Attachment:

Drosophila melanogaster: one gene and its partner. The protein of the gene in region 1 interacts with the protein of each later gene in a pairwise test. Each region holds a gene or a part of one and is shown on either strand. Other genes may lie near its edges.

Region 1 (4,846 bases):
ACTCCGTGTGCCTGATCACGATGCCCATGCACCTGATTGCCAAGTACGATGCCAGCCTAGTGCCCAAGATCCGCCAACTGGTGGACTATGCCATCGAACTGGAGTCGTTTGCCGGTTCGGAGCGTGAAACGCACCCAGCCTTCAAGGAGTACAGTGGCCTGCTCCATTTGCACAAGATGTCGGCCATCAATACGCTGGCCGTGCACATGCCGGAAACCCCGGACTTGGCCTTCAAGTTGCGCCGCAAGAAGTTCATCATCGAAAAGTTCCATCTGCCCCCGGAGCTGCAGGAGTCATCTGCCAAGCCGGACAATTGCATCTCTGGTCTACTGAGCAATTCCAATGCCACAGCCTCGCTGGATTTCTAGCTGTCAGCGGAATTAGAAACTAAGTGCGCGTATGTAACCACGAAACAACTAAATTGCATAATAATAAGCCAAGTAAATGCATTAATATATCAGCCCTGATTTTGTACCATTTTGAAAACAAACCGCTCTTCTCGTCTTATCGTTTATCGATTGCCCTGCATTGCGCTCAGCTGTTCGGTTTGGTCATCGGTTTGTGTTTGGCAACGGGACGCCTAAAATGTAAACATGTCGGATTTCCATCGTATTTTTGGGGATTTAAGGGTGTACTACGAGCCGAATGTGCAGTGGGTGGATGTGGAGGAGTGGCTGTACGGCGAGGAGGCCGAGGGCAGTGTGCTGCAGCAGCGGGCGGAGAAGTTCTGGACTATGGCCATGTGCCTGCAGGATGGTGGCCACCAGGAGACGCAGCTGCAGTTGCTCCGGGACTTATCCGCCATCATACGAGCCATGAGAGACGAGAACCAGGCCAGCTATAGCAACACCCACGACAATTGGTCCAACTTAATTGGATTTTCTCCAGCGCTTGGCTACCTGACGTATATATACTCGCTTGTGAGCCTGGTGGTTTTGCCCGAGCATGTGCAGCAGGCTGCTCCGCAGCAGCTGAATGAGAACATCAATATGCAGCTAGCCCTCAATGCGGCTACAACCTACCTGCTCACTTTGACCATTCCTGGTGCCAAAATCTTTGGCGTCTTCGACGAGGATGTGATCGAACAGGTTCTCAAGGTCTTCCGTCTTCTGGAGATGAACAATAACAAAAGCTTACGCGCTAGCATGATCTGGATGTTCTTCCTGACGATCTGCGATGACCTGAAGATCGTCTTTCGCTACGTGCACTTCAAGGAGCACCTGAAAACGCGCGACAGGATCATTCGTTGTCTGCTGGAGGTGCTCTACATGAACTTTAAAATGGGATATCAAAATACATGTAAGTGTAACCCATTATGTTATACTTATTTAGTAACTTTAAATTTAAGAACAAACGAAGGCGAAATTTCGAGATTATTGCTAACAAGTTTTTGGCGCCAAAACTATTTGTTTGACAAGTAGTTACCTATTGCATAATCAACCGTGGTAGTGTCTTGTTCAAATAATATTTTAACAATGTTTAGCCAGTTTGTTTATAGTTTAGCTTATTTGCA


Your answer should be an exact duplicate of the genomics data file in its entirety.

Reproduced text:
Drosophila melanogaster: one gene and its partner. The protein of the gene in region 1 interacts with the protein of each later gene in a pairwise test. Each region holds a gene or a part of one and is shown on either strand. Other genes may lie near its edges.

Region 1 (4,846 bases):
ACTCCGTGTGCCTGATCACGATGCCCATGCACCTGATTGCCAAGTACGATGCCAGCCTAGTGCCCAAGATCCGCCAACTGGTGGACTATGCCATCGAACTGGAGTCGTTTGCCGGTTCGGAGCGTGAAACGCACCCAGCCTTCAAGGAGTACAGTGGCCTGCTCCATTTGCACAAGATGTCGGCCATCAATACGCTGGCCGTGCACATGCCGGAAACCCCGGACTTGGCCTTCAAGTTGCGCCGCAAGAAGTTCATCATCGAAAAGTTCCATCTGCCCCCGGAGCTGCAGGAGTCATCTGCCAAGCCGGACAATTGCATCTCTGGTCTACTGAGCAATTCCAATGCCACAGCCTCGCTGGATTTCTAGCTGTCAGCGGAATTAGAAACTAAGTGCGCGTATGTAACCACGAAACAACTAAATTGCATAATAATAAGCCAAGTAAATGCATTAATATATCAGCCCTGATTTTGTACCATTTTGAAAACAAACCGCTCTTCTCGTCTTATCGTTTATCGATTGCCCTGCATTGCGCTCAGCTGTTCGGTTTGGTCATCGGTTTGTGTTTGGCAACGGGACGCCTAAAATGTAAACATGTCGGATTTCCATCGTATTTTTGGGGATTTAAGGGTGTACTACGAGCCGAATGTGCAGTGGGTGGATGTGGAGGAGTGGCTGTACGGCGAGGAGGCCGAGGGCAGTGTGCTGCAGCAGCGGGCGGAGAAGTTCTGGACTATGGCCATGTGCCTGCAGGATGGTGGCCACCAGGAGACGCAGCTGCAGTTGCTCCGGGACTTATCCGCCATCATACGAGCCATGAGAGACGAGAACCAGGCCAGCTATAGCAACACCCACGACAATTGGTCCAACTTAATTGGATTTTCTCCAGCGCTTGGCTACCTGACGTATATATACTCGCTTGTGAGCCTGGTGGTTTTGCCCGAGCATGTGCAGCAGGCTGCTCCGCAGCAGCTGAATGAGAACATCAATATGCAGCTAGCCCTCAATGCGGCTACAACCTACCTGCTCACTTTGACCATTCCTGGTGCCAAAATCTTTGGCGTCTTCGACGAGGATGTGATCGAACAGGTTCTCAAGGTCTTCCGTCTTCTGGAGATGAACAATAACAAAAGCTTACGCGCTAGCATGATCTGGATGTTCTTCCTGACGATCTGCGATGACCTGAAGATCGTCTTTCGCTACGTGCACTTCAAGGAGCACCTGAAAACGCGCGACAGGATCATTCGTTGTCTGCTGGAGGTGCTCTACATGAACTTTAAAATGGGATATCAAAATACATGTAAGTGTAACCCATTATGTTATACTTATTTAGTAACTTTAAATTTAAGAACAAACGAAGGCGAAATTTCGAGATTATTGCTAACAAGTTTTTGGCGCCAAAACTATTTGTTTGACAAGTAGTTACCTATTGCATAATCAACCGTGGTAGTGTCTTGTTCAAATAATATTTTAACAATGTTTAGCCAGTTTGTTTATAGTTTAGCTTATTTGCA